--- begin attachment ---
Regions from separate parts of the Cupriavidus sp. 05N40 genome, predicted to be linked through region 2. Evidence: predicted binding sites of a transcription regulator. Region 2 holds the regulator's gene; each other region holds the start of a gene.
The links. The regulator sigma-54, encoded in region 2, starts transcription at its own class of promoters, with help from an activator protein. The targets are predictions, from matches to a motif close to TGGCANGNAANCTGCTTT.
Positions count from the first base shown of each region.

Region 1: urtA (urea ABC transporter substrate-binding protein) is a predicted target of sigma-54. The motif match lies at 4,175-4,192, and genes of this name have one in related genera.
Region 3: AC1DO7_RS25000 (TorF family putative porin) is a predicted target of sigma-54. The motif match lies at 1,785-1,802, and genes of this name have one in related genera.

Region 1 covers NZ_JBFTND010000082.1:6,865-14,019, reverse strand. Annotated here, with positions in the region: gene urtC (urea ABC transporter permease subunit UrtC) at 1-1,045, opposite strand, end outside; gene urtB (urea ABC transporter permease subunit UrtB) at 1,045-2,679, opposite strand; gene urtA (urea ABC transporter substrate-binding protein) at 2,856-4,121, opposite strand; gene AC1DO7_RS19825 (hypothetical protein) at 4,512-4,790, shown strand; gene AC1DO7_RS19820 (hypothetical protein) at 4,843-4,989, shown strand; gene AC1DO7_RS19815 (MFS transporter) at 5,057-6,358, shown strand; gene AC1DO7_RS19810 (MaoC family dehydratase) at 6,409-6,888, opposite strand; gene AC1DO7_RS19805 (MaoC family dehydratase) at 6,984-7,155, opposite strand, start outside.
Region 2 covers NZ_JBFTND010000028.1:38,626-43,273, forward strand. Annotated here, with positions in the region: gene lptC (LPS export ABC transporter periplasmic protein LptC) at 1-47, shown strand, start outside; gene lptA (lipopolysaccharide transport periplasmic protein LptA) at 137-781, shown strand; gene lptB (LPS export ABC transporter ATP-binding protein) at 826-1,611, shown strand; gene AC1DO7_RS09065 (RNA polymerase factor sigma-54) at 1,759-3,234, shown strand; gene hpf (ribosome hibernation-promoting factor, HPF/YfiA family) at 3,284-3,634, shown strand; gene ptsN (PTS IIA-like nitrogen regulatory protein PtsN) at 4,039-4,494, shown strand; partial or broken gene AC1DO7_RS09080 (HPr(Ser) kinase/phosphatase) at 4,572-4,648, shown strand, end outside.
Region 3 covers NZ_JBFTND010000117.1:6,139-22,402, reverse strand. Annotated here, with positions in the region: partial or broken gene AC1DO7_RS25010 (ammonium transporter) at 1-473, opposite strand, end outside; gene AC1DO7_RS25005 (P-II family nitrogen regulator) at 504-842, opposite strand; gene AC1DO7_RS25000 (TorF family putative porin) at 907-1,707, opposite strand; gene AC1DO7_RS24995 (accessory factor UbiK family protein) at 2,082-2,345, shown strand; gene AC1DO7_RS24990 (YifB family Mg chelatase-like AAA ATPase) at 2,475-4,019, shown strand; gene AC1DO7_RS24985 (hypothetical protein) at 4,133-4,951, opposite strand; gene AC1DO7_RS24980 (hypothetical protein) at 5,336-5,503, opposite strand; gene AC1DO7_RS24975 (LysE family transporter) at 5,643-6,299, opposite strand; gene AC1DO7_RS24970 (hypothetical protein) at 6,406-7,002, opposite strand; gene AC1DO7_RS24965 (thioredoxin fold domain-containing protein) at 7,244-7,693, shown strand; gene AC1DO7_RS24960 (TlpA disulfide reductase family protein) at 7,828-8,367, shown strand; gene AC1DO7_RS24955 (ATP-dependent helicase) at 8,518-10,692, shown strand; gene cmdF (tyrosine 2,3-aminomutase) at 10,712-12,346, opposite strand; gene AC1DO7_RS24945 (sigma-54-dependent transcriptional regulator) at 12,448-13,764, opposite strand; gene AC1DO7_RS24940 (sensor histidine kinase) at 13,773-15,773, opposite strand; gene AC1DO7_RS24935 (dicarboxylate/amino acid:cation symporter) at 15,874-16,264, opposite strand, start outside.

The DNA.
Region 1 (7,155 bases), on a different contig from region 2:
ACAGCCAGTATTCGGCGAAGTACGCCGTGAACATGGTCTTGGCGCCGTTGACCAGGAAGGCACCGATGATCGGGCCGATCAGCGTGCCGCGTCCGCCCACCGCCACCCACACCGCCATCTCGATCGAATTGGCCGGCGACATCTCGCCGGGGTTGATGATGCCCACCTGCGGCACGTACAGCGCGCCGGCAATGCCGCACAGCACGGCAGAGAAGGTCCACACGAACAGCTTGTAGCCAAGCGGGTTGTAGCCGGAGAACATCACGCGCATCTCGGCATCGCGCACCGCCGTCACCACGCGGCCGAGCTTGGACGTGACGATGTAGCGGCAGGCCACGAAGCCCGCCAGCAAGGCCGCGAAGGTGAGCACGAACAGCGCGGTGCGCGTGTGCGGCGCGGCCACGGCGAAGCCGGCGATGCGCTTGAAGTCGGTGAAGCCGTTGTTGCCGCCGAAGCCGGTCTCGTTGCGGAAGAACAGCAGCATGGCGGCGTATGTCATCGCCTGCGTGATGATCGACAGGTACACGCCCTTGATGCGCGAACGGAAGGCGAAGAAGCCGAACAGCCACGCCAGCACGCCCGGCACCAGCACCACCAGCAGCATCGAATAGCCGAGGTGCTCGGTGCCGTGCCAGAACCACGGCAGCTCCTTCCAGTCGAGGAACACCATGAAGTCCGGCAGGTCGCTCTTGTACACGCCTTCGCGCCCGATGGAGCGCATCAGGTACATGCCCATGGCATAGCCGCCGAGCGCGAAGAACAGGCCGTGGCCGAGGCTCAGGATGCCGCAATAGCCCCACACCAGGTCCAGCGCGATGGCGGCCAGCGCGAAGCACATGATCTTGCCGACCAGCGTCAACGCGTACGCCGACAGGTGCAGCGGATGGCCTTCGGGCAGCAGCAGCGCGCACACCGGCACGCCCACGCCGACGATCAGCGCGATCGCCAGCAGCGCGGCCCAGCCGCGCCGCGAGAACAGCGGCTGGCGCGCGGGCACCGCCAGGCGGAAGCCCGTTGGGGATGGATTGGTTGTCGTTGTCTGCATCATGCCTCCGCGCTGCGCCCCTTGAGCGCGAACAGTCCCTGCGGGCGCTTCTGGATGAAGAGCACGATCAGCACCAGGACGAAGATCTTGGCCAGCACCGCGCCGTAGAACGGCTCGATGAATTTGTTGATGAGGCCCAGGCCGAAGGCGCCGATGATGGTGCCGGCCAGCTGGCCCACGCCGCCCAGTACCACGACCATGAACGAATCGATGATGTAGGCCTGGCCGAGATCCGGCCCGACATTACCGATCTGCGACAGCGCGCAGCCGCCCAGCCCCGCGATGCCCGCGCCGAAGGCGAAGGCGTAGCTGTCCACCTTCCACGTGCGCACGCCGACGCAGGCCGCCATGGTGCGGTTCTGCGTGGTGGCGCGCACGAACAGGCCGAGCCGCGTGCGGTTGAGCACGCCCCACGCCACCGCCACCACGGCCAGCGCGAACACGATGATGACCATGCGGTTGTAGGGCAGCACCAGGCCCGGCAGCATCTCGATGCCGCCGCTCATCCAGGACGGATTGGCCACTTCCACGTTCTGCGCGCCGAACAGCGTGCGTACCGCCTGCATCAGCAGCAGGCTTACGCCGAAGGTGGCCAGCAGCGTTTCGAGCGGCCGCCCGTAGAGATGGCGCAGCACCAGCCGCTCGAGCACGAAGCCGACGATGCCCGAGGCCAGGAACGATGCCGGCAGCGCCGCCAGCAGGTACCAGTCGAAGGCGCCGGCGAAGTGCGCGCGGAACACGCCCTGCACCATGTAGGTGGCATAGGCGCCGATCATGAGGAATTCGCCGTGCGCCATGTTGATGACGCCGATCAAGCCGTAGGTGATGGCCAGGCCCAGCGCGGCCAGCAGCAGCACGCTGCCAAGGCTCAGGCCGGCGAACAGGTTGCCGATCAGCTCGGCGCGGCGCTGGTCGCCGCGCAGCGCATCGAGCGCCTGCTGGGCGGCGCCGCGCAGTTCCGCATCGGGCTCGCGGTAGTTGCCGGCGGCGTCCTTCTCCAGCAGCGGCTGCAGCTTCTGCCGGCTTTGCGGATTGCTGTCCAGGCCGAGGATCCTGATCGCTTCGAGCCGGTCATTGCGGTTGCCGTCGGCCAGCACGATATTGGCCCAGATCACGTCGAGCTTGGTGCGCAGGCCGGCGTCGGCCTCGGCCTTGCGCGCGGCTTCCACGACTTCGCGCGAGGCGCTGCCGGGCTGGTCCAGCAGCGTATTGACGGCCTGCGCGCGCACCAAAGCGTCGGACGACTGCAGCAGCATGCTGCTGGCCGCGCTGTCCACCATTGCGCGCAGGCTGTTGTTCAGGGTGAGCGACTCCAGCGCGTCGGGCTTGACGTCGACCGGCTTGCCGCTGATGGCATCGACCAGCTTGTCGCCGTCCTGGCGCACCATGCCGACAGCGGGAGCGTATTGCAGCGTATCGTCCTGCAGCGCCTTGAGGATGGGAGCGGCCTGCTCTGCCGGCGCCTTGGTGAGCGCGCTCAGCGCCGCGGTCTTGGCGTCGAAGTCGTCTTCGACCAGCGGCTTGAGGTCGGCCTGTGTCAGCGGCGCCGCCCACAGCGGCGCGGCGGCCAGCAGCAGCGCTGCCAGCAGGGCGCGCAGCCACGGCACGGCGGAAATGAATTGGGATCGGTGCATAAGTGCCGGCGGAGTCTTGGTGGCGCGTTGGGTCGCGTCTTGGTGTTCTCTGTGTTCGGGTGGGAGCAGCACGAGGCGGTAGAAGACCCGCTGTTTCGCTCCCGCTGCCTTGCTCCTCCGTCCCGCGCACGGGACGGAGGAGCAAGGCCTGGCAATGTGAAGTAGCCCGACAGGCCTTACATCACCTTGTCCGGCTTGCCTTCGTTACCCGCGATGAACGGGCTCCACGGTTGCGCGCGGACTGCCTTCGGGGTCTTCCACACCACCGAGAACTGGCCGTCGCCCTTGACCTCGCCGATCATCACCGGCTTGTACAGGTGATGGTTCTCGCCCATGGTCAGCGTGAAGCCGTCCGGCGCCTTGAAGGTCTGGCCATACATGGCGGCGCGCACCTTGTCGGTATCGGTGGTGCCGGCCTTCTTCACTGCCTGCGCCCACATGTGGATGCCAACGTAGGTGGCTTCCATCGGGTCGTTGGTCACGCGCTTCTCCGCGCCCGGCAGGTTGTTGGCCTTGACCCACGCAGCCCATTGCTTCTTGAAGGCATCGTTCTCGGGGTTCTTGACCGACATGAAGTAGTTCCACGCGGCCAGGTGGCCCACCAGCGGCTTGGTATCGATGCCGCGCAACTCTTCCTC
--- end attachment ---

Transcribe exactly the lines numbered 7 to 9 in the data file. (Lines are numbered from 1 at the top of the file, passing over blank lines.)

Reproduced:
Region 2 covers NZ_JBFTND010000028.1:38,626-43,273, forward strand. Annotated here, with positions in the region: gene lptC (LPS export ABC transporter periplasmic protein LptC) at 1-47, shown strand, start outside; gene lptA (lipopolysaccharide transport periplasmic protein LptA) at 137-781, shown strand; gene lptB (LPS export ABC transporter ATP-binding protein) at 826-1,611, shown strand; gene AC1DO7_RS09065 (RNA polymerase factor sigma-54) at 1,759-3,234, shown strand; gene hpf (ribosome hibernation-promoting factor, HPF/YfiA family) at 3,284-3,634, shown strand; gene ptsN (PTS IIA-like nitrogen regulatory protein PtsN) at 4,039-4,494, shown strand; partial or broken gene AC1DO7_RS09080 (HPr(Ser) kinase/phosphatase) at 4,572-4,648, shown strand, end outside.
Region 3 covers NZ_JBFTND010000117.1:6,139-22,402, reverse strand. Annotated here, with positions in the region: partial or broken gene AC1DO7_RS25010 (ammonium transporter) at 1-473, opposite strand, end outside; gene AC1DO7_RS25005 (P-II family nitrogen regulator) at 504-842, opposite strand; gene AC1DO7_RS25000 (TorF family putative porin) at 907-1,707, opposite strand; gene AC1DO7_RS24995 (accessory factor UbiK family protein) at 2,082-2,345, shown strand; gene AC1DO7_RS24990 (YifB family Mg chelatase-like AAA ATPase) at 2,475-4,019, shown strand; gene AC1DO7_RS24985 (hypothetical protein) at 4,133-4,951, opposite strand; gene AC1DO7_RS24980 (hypothetical protein) at 5,336-5,503, opposite strand; gene AC1DO7_RS24975 (LysE family transporter) at 5,643-6,299, opposite strand; gene AC1DO7_RS24970 (hypothetical protein) at 6,406-7,002, opposite strand; gene AC1DO7_RS24965 (thioredoxin fold domain-containing protein) at 7,244-7,693, shown strand; gene AC1DO7_RS24960 (TlpA disulfide reductase family protein) at 7,828-8,367, shown strand; gene AC1DO7_RS24955 (ATP-dependent helicase) at 8,518-10,692, shown strand; gene cmdF (tyrosine 2,3-aminomutase) at 10,712-12,346, opposite strand; gene AC1DO7_RS24945 (sigma-54-dependent transcriptional regulator) at 12,448-13,764, opposite strand; gene AC1DO7_RS24940 (sensor histidine kinase) at 13,773-15,773, opposite strand; gene AC1DO7_RS24935 (dicarboxylate/amino acid:cation symporter) at 15,874-16,264, opposite strand, start outside.

The DNA.